Kate Crawford: “Rocks, Flesh, and Rockets. A Political Ecology of AI”
Kate Crawford maps the global impacts of large-scale computation on the environment, personal data, and human labor.
This is an online-only event.
See description for details.
In this talk, Professor Crawford will share the findings from her book Atlas of AI, which maps the global impacts of large-scale computation on the environment, personal data, and human labor. She will share insights from her field work for the book, including visiting lithium mines, Amazon warehouses, and Blue Origin’s rocket base. This work gives insight on the deeper politics and planetary costs of artificial intelligence and its infrastructures, which are generally hidden from public view.
About Kate Crawford
Kate Crawford is a leading scholar of the social, political, and ecological implications of artificial intelligence. She is a Research Professor at USC Annenberg, a Senior Principal Researcher at MSR in New York, and the inaugural Abeona Visiting Chair for AI and Justice at the École Normale Supérieure. She leads the Knowing Machines Project, an international research collaboration about the epistemic foundations of machine learning. Over her twenty year career, Kate also produced groundbreaking creative collaborations and visual investigations. Her project Anatomy of an AI System with Vladan Joler won the Beazley Design of the Year Award, and is in the permanent collection of the Museum of Modern Art in New York and the V&A in London. Her collaboration with the artist Trevor Paglen, Excavating AI, won the Ayrton Prize from the British Society for the History of Science. Crawford’s latest book, Atlas of AI: Power, Politics, and the Planetary Costs of Artificial Intelligence was described as “a fascinating history of data” by the New Yorker, a “timely and urgent contribution” by Science, and was named one of the best books of the year by both The Financial Times and New Scientist. In June, Atlas of AI won the Best Information Science book award from the Association for Information Science and Technology.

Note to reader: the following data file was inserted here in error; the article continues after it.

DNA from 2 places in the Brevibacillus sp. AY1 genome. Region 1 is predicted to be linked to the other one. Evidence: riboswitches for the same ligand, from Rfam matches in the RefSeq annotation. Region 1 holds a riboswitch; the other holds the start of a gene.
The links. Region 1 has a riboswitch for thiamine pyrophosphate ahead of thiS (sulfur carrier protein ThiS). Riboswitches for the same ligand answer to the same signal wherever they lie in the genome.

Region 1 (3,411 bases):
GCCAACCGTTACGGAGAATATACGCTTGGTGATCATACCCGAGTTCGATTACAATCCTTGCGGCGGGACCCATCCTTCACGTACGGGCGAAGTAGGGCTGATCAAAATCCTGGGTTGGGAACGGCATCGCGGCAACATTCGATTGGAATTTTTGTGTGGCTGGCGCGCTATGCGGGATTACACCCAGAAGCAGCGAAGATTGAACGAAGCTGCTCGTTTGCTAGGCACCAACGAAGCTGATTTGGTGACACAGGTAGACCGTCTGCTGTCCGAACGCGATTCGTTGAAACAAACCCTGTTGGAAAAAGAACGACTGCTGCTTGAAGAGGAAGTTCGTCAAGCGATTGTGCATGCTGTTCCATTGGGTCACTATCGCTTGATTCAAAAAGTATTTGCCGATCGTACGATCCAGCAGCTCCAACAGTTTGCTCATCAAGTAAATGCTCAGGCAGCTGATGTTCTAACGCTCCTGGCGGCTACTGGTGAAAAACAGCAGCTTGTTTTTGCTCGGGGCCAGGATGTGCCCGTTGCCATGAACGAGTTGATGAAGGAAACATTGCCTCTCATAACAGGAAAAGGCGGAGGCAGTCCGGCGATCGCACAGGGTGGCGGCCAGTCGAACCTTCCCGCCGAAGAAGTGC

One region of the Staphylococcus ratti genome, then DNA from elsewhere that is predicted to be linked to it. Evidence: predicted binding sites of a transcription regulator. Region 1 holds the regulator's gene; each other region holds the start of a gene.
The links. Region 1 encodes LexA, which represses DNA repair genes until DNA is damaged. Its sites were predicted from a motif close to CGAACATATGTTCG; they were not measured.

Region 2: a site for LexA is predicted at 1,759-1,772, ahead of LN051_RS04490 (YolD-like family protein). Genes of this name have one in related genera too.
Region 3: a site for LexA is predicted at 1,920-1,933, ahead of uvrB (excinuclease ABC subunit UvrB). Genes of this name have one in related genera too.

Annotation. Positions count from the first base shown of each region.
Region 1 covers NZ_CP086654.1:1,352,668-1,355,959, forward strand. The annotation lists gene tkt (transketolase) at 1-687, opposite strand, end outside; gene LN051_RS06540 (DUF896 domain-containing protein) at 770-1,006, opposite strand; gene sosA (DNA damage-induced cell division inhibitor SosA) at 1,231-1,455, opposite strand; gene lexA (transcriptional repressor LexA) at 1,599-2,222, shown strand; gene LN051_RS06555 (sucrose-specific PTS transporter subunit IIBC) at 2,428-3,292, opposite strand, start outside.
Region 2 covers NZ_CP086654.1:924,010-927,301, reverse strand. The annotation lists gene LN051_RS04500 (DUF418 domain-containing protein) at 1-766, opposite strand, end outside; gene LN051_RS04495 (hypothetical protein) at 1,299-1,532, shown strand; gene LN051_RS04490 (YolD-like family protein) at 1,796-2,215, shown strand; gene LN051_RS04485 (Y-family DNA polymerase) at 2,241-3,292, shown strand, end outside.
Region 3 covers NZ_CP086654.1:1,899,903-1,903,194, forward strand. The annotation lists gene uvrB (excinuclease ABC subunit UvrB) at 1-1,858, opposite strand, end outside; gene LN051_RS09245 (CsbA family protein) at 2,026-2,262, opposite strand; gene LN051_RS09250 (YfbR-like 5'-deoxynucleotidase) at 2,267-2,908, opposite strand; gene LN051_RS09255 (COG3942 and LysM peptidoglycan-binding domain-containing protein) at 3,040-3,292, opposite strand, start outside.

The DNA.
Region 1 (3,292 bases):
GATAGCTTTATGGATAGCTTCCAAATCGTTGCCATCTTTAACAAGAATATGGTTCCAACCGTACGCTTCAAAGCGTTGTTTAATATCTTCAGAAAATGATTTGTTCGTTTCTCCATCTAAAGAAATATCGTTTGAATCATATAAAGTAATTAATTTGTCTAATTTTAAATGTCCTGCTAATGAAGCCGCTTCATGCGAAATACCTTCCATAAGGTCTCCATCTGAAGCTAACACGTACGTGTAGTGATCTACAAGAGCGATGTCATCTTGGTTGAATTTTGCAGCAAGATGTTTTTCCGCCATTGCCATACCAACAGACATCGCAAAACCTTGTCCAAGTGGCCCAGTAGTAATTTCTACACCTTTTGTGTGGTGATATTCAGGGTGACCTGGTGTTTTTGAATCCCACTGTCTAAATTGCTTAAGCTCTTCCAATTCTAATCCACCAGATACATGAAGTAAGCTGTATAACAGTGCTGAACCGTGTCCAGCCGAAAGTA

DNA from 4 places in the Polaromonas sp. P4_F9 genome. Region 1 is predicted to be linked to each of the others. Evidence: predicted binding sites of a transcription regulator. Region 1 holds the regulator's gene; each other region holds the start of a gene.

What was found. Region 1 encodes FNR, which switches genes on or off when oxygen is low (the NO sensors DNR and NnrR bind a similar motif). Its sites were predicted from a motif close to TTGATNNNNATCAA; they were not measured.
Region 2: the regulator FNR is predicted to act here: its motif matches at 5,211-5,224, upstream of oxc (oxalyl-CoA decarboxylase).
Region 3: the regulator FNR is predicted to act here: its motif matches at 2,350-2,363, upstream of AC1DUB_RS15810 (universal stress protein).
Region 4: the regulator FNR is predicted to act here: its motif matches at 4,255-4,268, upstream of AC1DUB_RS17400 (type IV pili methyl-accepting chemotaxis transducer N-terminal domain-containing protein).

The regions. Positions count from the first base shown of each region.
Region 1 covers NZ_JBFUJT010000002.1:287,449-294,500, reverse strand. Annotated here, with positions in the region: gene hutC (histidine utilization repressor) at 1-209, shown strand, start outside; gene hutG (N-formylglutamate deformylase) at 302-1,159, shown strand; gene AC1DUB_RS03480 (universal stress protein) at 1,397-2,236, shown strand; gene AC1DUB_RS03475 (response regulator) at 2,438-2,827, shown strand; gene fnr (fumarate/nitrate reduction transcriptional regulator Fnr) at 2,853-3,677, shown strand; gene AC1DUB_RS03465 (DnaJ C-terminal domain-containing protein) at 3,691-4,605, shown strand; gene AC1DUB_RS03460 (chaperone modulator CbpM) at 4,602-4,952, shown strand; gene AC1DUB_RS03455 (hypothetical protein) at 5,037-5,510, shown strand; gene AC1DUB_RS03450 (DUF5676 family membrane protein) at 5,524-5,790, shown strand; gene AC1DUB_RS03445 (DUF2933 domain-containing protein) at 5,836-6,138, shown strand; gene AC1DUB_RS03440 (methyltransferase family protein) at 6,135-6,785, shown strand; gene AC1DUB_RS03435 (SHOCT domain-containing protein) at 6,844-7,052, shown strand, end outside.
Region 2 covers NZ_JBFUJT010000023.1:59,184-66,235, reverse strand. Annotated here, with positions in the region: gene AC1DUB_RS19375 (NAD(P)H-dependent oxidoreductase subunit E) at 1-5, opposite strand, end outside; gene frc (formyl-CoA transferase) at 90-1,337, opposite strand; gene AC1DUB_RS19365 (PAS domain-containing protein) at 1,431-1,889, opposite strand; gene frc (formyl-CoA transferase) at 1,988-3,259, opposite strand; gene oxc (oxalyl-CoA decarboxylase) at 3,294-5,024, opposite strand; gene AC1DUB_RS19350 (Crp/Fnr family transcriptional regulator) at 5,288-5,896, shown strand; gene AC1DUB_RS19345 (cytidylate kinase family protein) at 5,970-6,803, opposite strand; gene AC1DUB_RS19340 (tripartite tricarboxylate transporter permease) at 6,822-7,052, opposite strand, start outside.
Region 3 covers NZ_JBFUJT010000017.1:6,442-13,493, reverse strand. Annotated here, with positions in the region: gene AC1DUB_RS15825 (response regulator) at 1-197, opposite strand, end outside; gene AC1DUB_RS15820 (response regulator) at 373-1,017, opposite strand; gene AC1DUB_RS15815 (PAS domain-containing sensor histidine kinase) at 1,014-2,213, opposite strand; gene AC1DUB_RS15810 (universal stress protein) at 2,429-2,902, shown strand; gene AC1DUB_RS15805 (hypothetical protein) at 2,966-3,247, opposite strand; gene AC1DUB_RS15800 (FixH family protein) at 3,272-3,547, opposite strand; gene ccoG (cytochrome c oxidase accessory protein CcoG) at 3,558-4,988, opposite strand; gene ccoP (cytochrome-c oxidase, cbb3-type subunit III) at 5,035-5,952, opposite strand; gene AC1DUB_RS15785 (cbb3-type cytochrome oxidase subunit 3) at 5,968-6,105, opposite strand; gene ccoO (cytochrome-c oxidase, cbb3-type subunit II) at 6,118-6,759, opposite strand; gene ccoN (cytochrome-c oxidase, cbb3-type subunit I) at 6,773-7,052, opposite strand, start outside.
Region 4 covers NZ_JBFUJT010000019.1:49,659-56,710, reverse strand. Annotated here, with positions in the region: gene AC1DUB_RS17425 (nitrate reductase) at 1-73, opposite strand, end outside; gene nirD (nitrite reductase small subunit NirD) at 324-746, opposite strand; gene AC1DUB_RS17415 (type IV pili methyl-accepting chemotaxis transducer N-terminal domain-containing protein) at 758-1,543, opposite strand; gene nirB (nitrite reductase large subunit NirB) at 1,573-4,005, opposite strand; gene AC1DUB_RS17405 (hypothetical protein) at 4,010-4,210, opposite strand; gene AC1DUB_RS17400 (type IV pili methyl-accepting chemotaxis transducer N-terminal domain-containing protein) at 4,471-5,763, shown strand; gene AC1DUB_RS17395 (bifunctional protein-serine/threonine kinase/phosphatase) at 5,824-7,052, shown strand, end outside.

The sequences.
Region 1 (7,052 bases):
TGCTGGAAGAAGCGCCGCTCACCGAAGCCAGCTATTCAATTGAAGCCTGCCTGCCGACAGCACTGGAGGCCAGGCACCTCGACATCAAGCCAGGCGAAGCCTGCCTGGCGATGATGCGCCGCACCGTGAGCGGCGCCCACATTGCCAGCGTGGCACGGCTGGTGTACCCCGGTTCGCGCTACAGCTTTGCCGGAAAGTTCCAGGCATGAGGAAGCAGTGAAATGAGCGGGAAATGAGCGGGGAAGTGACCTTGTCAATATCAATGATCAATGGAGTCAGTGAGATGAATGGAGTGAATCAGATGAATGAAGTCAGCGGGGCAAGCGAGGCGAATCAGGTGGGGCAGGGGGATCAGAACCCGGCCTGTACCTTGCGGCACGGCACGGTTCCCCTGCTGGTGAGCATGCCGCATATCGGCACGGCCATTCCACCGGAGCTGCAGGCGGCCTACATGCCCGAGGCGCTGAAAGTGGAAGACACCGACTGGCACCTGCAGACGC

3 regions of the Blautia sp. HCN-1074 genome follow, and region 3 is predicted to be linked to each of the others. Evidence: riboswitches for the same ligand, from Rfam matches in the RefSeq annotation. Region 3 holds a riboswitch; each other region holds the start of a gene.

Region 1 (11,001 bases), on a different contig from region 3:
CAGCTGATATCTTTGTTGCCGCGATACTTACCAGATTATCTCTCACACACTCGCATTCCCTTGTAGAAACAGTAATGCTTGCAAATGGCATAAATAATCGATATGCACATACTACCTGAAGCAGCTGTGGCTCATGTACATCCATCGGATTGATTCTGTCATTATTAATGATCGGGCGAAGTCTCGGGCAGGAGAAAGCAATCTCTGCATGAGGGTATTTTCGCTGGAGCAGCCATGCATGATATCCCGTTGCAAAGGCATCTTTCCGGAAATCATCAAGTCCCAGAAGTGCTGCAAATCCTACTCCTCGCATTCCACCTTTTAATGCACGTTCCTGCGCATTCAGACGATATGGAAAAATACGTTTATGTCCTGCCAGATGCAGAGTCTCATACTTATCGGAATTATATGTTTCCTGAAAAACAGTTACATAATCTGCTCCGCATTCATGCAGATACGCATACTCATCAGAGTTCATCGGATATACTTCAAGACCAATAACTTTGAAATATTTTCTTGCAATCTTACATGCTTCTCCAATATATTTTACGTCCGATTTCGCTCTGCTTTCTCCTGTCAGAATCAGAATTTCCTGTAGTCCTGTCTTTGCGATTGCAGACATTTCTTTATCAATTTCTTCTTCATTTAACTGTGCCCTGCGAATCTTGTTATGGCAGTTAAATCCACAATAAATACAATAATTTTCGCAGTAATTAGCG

About Edward A. Lee
Edward A. Lee has been working on software systems for 40 years and has recently turned to philosophical and societal implications of technology. After education at Yale, MIT, and Bell Labs, he landed at Berkeley, where he is now Professor of the Graduate School in Electrical Engineering and Computer Sciences. His research focuses on cyber-physical systems, which integrate computing with the physical world. He is author of several textbooks and two general-audience books, The Coevolution: The Entwined Futures and Humans and Machines (2020) and Plato and the Nerd: The Creative Partnership of Humans and Technology (2017)
We are looking forward to seeing you:
- Participate via Zoom (meeting: 9638 9928 143, password: 0dzqxqiy).
- The talk will also be live streamed and recorded on our YouTube Channel.
- For further announcements and information, please visit the DIGHUM Website, which also provides slides and recordings of all our past events.
The DIGHUM Lecture Series
Digital Humanism deals with the complex relationship between man and machine. It acknowledges the potential of Informatics and IT. At the same time, it points to related apparent threats such as privacy violations, ethical concerns with AI, automation, and loss of jobs, and the ongoing monopolization on the Web. The Corona crisis has shown these two faces of the accelerated digitalization—we are in a crucial moment in time.
For this reason, we started the DIGHUM Lecture Series, a new initiative with regular online events to discuss the different aspects of Digital Humanism. We will have a speaker on a specific topic (30 minutes) followed by a discussion of 30 minutes every second Tuesday of each month at 5:00 PM CEST. This crisis seriously affects our mobility, but it also offers the possibility to participate in events from all over the world—let’s take this chance to meet virtually.